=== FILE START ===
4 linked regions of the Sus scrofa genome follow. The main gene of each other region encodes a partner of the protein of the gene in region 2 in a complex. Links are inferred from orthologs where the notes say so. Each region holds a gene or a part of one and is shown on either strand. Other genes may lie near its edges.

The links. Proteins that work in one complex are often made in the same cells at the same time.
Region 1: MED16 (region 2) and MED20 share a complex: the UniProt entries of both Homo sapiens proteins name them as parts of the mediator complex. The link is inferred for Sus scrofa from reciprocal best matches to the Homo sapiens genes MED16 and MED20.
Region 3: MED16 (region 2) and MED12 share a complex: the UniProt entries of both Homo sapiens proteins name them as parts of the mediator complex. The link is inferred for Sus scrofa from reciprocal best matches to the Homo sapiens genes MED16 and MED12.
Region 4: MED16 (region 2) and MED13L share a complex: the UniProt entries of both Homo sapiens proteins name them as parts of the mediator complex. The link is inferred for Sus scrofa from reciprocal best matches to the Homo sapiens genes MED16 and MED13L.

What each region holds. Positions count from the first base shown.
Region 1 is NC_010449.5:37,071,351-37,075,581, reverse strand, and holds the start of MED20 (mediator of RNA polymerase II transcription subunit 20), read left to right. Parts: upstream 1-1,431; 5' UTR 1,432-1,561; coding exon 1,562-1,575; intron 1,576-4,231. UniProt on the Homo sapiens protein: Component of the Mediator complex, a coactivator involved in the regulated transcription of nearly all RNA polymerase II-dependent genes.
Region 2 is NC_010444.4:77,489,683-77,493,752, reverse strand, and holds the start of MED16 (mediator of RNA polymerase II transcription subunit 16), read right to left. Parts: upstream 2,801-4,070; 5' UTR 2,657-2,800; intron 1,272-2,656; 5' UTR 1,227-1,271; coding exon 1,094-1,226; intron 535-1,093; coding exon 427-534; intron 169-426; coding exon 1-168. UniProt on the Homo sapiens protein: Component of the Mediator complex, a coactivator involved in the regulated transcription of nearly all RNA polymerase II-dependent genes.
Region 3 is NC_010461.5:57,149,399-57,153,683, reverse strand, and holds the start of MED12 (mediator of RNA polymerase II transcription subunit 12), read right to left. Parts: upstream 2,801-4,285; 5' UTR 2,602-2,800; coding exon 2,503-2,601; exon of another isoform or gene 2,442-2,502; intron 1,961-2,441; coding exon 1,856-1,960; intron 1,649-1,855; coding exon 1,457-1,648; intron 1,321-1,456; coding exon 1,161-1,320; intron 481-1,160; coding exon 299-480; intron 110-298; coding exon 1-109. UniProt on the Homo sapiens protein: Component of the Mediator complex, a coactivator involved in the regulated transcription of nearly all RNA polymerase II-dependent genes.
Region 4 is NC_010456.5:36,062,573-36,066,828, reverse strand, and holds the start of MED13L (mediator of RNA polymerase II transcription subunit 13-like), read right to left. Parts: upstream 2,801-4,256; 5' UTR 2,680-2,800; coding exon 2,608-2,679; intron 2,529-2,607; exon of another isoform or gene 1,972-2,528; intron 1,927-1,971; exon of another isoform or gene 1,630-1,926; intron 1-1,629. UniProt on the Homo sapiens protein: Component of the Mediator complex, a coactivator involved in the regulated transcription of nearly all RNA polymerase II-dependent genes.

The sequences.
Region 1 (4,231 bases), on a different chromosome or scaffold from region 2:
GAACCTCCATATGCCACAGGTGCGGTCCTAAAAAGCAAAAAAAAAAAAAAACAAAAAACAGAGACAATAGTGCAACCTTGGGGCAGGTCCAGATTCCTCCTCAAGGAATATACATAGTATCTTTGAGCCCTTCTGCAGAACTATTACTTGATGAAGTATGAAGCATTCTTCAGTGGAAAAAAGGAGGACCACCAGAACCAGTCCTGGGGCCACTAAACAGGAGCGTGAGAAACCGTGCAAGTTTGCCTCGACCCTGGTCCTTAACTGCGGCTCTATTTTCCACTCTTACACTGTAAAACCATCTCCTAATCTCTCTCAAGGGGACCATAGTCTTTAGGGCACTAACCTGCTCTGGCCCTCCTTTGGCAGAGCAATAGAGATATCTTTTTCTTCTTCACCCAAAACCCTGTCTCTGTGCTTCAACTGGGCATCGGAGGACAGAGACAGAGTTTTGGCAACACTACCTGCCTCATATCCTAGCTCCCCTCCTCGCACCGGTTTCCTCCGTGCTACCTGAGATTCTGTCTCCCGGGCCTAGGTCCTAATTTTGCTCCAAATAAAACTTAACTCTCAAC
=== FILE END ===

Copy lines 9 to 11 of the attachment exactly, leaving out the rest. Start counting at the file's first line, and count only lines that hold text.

Region 3 is NC_010461.5:57,149,399-57,153,683, reverse strand, and holds the start of MED12 (mediator of RNA polymerase II transcription subunit 12), read right to left. Parts: upstream 2,801-4,285; 5' UTR 2,602-2,800; coding exon 2,503-2,601; exon of another isoform or gene 2,442-2,502; intron 1,961-2,441; coding exon 1,856-1,960; intron 1,649-1,855; coding exon 1,457-1,648; intron 1,321-1,456; coding exon 1,161-1,320; intron 481-1,160; coding exon 299-480; intron 110-298; coding exon 1-109. UniProt on the Homo sapiens protein: Component of the Mediator complex, a coactivator involved in the regulated transcription of nearly all RNA polymerase II-dependent genes.
Region 4 is NC_010456.5:36,062,573-36,066,828, reverse strand, and holds the start of MED13L (mediator of RNA polymerase II transcription subunit 13-like), read right to left. Parts: upstream 2,801-4,256; 5' UTR 2,680-2,800; coding exon 2,608-2,679; intron 2,529-2,607; exon of another isoform or gene 1,972-2,528; intron 1,927-1,971; exon of another isoform or gene 1,630-1,926; intron 1-1,629. UniProt on the Homo sapiens protein: Component of the Mediator complex, a coactivator involved in the regulated transcription of nearly all RNA polymerase II-dependent genes.

The sequences.